While many people might think that a vibrant marketplace hinges on the total number of visitors, Bannister believes it’s really about whether the sellers and buyers have intersecting needs. Marketplace owners should look at conversion rate and the percentage of users who take action as better indicators of initial success.
Select specific markets in which to refine the product and marketing playbook
While it might be tempting to launch across a number of markets and hope for the best, it’s important to pick one or two specific markets and focus on them in order to get strong initial traction. The narrower the focus, the easier it is to get initial matching between buyers and sellers.
“With a narrow focus, you can concentrate on getting the core product and marketing right before turning your attention to expanding to new areas,” Bannister says. “You can more readily identify and launch the necessary product features and experiment with different marketing approaches.”
To use eBay as an example, when the marketplace first launched, it focused on collectibles. The company devoted resources to understanding consumer needs and honing product features such as feedback ratings, trust and safety policies and integrated payments. With this solid foundation, eBay then expanded to new categories and saw very rapid growth in non-collectibles categories.
“While expanding into new categories required us to make some changes in marketing tactics and product features, these were adjustments to the proven playbook. We were making well-informed modifications to a verified approach, not starting from scratch.” Bannister says.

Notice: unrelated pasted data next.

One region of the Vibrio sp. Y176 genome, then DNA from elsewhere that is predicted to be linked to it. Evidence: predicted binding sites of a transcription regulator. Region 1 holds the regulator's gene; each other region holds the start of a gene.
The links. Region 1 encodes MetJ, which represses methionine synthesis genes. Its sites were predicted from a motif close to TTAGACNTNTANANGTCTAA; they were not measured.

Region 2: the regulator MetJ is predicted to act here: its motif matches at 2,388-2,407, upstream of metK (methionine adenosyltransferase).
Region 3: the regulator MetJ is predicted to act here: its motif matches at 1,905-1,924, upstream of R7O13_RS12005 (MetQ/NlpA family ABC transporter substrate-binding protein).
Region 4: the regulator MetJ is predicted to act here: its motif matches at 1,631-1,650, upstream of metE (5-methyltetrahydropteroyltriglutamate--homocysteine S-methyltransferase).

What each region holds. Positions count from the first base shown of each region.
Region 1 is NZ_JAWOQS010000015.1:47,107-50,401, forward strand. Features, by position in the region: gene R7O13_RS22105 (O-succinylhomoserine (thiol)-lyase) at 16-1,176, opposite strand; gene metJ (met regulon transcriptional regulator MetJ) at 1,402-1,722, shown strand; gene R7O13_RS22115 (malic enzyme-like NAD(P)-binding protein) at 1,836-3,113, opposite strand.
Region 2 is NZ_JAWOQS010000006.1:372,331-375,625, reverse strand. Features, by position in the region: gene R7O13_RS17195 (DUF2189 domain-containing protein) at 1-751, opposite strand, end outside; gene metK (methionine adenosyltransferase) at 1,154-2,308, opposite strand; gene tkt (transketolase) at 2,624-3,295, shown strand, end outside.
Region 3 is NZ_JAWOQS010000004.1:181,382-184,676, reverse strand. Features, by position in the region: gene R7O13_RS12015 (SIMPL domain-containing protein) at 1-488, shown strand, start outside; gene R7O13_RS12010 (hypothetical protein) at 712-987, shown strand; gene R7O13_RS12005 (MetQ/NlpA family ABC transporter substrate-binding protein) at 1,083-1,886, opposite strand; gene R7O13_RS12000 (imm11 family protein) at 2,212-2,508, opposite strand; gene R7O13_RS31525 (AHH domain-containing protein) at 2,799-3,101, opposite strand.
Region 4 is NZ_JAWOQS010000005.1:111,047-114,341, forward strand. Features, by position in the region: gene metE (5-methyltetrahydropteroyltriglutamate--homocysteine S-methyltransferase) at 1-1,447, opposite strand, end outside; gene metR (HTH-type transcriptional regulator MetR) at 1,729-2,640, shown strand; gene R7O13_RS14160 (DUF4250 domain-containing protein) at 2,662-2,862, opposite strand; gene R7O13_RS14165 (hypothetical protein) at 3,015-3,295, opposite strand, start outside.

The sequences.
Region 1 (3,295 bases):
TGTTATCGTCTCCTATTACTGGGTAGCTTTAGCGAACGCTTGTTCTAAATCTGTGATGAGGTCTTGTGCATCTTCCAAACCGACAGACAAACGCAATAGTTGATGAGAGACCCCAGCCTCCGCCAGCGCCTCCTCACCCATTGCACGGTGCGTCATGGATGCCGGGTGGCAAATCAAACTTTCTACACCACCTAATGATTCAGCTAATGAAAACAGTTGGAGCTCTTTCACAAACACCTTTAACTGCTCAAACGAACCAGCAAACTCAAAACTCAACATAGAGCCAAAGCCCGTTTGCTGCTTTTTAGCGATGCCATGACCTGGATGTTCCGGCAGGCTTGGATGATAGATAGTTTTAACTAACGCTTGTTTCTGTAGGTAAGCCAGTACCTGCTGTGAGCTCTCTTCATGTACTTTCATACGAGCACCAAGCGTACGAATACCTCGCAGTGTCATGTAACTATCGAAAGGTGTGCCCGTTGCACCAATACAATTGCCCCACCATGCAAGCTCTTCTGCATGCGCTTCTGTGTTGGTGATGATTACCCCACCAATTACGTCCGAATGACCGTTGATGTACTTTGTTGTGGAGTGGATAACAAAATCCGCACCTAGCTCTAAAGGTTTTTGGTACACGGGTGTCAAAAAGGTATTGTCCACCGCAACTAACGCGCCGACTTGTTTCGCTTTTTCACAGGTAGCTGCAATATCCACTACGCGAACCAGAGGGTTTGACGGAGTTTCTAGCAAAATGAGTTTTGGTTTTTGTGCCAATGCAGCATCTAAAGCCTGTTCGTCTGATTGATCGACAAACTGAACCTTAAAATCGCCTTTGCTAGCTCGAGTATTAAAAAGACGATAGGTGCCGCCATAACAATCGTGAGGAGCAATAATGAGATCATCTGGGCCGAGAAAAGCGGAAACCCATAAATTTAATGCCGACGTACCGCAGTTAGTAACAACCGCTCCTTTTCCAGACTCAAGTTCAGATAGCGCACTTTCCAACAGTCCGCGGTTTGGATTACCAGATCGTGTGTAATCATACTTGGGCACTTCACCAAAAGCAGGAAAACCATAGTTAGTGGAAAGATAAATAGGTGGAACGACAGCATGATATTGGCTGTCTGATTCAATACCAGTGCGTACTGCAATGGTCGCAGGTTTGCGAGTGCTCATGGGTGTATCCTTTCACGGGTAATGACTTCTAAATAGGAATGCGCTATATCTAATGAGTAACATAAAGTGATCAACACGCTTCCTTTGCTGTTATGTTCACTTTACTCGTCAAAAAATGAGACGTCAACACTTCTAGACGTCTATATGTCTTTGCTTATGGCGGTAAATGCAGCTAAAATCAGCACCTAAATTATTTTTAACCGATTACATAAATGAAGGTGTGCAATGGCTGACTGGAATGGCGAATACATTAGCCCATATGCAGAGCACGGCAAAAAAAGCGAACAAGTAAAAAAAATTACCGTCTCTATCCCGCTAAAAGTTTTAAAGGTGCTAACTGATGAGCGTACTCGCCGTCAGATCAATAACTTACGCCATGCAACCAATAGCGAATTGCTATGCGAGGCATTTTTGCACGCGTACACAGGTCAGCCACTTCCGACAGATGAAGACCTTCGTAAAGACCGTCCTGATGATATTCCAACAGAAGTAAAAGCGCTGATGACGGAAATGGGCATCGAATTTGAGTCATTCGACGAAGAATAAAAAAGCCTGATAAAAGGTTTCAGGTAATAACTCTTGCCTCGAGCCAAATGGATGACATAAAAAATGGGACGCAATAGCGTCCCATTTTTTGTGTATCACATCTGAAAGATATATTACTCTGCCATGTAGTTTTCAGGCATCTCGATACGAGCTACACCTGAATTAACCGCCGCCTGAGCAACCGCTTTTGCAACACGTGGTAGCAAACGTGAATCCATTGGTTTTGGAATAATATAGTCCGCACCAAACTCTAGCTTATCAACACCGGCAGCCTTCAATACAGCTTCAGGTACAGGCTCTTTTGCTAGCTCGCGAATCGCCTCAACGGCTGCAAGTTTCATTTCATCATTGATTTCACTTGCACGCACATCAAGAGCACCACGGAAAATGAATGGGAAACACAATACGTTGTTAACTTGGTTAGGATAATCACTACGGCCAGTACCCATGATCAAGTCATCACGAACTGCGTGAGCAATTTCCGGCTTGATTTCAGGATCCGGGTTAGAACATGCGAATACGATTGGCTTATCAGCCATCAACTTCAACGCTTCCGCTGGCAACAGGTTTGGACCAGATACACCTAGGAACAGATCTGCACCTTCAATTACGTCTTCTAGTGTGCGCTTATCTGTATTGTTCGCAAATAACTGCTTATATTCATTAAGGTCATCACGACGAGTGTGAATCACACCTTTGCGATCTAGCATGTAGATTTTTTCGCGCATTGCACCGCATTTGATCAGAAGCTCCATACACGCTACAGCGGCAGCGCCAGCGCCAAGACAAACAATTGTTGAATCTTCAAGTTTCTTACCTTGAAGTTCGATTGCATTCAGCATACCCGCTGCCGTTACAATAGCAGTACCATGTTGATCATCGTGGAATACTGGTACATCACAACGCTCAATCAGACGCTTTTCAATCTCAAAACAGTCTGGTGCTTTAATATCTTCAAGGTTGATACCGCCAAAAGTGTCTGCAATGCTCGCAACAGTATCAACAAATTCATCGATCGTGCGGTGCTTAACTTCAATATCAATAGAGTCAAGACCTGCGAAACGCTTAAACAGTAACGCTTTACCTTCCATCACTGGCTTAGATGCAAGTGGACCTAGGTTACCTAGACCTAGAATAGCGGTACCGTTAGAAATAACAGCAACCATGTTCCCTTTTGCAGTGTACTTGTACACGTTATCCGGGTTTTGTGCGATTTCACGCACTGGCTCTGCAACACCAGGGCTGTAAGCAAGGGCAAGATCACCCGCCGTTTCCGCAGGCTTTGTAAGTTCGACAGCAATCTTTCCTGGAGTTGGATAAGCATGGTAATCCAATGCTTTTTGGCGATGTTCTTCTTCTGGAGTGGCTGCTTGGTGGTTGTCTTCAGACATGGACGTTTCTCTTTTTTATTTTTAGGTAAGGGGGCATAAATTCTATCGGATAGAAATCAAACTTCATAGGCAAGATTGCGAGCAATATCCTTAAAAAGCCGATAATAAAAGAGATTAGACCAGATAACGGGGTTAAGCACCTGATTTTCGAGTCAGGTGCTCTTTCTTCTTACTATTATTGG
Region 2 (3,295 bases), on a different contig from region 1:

Double down where you have traction
Once you have launched, there will be certain categories that take off more quickly than others. Don’t make the mistake of trying to build up weaker categories at this point. You should focus your efforts where you have initial traction, as it’s easier to build on your strengths than trying to kick-start something that’s not working.
When Bannister’s team was tasked with growing the non-collectibles categories at eBay, they started with the categories that had early signs of life on the site and promoted them on the home page. “For instance, when we analyzed the data and saw that most searches in the clothing category were for high-end fashion brands, we started promoting eBay as a great way to buy second-hand designer brands, both on and off eBay, and the growth of those products took off,” says Bannister.
At Kijiji Canada, after their initial launch in Montreal and Quebec City, the company expanded to other cities across Canada based on several factors — an important one being where consumers lived who were already coming to the site.
Based on these three core principles, Kijiji was able to quickly become the top classifieds site in Canada. “Launching and getting initial traction in a two-sided marketplace is tough,” says Bannister. “But if you concentrate your efforts in the right places — focusing on matching buyers and sellers, choosing specific markets in which to refine the product and marketing playbook, and doubling down where you have traction — you will be well positioned for success.”
In the next post in this series, we will share Janet Bannister’s advice on how to grow a two-sided marketplace once you have initial traction. Follow us to receive this post in your inbox!